Anyone who has attended in recent years will confirm it: this is a veritable feast of classical music. Classical music comes in all shapes and sizes, for every emotion and every occasion: Iedereen Klassiek bathes everyone and everything in a joyful classical-music bath. Together with initiator Klara and many Bruges-based partners, the Concertgebouw is putting together a lavish celebration, with offshoots all over the inner city. As always, we warm up with Crazy about Bach and close with the wonderful Brussels Philharmonic, this time performing some well-known classics. Invite your family and friends to this free event, so that they too can discover the power and beauty of Bach, Beethoven and Bruges.… Read more

  • Schubert & Dvořák

    Schubert’s String Quintet is a masterpiece of 19th-century chamber music. He composed this emotional piece – which includes a second cello, to enhance its sonority in the low register – two months before his death. But it was only decades later, when listeners recognised the supernatural beauty of its musical lines, that the work got the appreciation it deserved. Fifty years later, Dvořák wrote his exceptionally rich String Sextet. Its compelling Slavic style won’t leave you unmoved.… Read more

  • Telemann. Recorder Sonatas

    In his heyday, Telemann was more famous than Bach. But nowadays? Although he wrote more than 6,000 extremely varied works, Telemann's music is seldom heard. High time then that we turned the spotlight on this Baroque giant, especially in this his anniversary year- he died 250 years ago. In this concert, recorder superstar Erik Bosgraaf and Italian harpsichordist Francesco Corti perform Telemann's Recorder Sonatas: the cheery, ingenious, heart-warming music Telemann used to explore the popular European music styles of his day.… Read more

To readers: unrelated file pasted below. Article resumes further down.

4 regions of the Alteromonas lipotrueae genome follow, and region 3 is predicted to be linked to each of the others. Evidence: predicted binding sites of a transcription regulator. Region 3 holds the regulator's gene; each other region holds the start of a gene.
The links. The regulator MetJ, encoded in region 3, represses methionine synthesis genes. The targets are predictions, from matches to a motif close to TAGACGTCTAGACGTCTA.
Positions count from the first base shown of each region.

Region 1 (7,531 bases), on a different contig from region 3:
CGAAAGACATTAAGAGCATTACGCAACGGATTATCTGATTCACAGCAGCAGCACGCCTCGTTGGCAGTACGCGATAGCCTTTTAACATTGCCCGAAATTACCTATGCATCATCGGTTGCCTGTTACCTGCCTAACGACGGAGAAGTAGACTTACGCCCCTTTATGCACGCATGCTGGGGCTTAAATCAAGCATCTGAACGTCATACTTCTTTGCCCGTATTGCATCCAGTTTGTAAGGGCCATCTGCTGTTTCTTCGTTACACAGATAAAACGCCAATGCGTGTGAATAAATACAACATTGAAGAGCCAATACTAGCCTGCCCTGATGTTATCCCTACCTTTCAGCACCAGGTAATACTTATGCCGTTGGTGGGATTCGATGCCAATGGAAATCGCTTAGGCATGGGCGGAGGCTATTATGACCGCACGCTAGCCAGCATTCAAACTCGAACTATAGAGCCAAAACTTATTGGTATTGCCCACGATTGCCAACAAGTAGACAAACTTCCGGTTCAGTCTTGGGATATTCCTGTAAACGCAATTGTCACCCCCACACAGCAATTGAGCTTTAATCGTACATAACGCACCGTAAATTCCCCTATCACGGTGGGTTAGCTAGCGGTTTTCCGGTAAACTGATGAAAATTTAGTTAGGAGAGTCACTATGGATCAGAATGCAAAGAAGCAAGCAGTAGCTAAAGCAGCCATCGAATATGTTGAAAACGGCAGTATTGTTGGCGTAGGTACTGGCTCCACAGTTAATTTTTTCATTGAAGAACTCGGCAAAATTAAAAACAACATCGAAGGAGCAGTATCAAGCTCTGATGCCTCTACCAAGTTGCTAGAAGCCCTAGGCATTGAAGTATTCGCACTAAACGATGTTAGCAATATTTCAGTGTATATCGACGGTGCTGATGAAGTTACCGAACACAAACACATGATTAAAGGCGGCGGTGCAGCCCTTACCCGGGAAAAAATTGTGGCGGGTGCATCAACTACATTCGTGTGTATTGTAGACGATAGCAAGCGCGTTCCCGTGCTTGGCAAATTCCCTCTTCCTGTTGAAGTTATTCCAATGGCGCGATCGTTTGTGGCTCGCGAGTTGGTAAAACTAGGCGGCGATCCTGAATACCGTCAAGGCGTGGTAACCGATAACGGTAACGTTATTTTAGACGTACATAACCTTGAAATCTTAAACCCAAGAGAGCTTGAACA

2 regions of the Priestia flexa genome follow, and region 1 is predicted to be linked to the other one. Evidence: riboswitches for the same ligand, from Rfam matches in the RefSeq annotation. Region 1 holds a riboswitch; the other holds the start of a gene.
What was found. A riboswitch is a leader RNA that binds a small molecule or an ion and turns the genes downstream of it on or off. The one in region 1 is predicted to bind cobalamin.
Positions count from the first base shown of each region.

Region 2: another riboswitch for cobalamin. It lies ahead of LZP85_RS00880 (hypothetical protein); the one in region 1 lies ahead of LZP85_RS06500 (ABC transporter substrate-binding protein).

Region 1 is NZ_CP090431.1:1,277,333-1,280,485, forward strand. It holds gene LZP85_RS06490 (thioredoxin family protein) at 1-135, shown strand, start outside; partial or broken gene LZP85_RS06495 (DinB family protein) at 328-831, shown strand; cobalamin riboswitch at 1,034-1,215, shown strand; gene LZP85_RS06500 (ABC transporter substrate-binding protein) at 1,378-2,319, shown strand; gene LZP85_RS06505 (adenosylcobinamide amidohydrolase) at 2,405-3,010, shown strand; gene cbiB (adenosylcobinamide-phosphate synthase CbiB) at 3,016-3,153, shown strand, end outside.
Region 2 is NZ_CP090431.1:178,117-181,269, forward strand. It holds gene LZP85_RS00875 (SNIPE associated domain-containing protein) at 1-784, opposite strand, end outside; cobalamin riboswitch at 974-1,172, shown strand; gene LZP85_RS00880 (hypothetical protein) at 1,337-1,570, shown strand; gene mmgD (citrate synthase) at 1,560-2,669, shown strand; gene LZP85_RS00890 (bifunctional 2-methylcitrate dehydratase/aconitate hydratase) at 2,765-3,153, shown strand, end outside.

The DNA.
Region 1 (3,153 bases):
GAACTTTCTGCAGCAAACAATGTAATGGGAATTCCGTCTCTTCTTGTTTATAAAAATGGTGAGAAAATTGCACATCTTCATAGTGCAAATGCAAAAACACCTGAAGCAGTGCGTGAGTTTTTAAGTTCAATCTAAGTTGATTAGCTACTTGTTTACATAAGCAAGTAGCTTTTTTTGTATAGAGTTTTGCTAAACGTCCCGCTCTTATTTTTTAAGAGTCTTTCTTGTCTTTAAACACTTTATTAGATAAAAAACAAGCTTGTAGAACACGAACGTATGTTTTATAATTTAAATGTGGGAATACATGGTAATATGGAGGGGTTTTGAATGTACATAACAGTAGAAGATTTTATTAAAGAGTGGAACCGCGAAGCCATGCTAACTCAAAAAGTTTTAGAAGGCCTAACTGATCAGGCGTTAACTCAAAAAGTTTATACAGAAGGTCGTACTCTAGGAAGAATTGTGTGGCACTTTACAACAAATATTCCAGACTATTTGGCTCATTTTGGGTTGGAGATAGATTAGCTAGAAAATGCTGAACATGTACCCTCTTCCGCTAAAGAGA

• Erewhon. Symphony for percussion and visuals

    In Brehon - Hugues Dufourt’s symphony for six percussionists and as many as 150 percussion instruments - the composer describes the birth and transformation of sound: waves, streams, shimmers, vibrations, turbulences... Saharan drums, Turkish cymbals and Thai gongs create an imaginary landscape à la Edgar Allan Poe. Six Royal Conservatory percussionists accept the challenge of bringing this marvellous tour de force back to life 51 years after its premiere. Media Arts students from KASK add visuals to this gem, via video projections.… Read more

  • Percussion versus electronics

    Each technological advance extends human capabilities, but is also, simultaneously, an amputation. In their new works for percussion and electronics, Wim Henderickx and Serge Verstockt play with this duality. From a gentle but unsettling rustling in a pitch dark concert hall, to ecstatic drum 'n' bass and breathtaking sound fields: in three short concerts percussion and electronic instruments play the leading role. Music that is bound to grab you by the throat.… Read more

  • Koen Plaetinck & Miyoune Kim

    Would Bach turn in his grave at the thought of his music being played on a modern instrument like the marimba? We don’t know. Probably not. Bach also liked to experiment with unusual instruments. Koen Plaetinck plays Bach’s work on the marimba. And because four mallets aren’t enough for the Goldberg Variations, he is aided in this by Miyoune Kim. With thirty variations, the aria has something for everyone: dazzling virtuosity alternating with ingenious counterpoint, hushed moments set off by technical tours de force.… Read more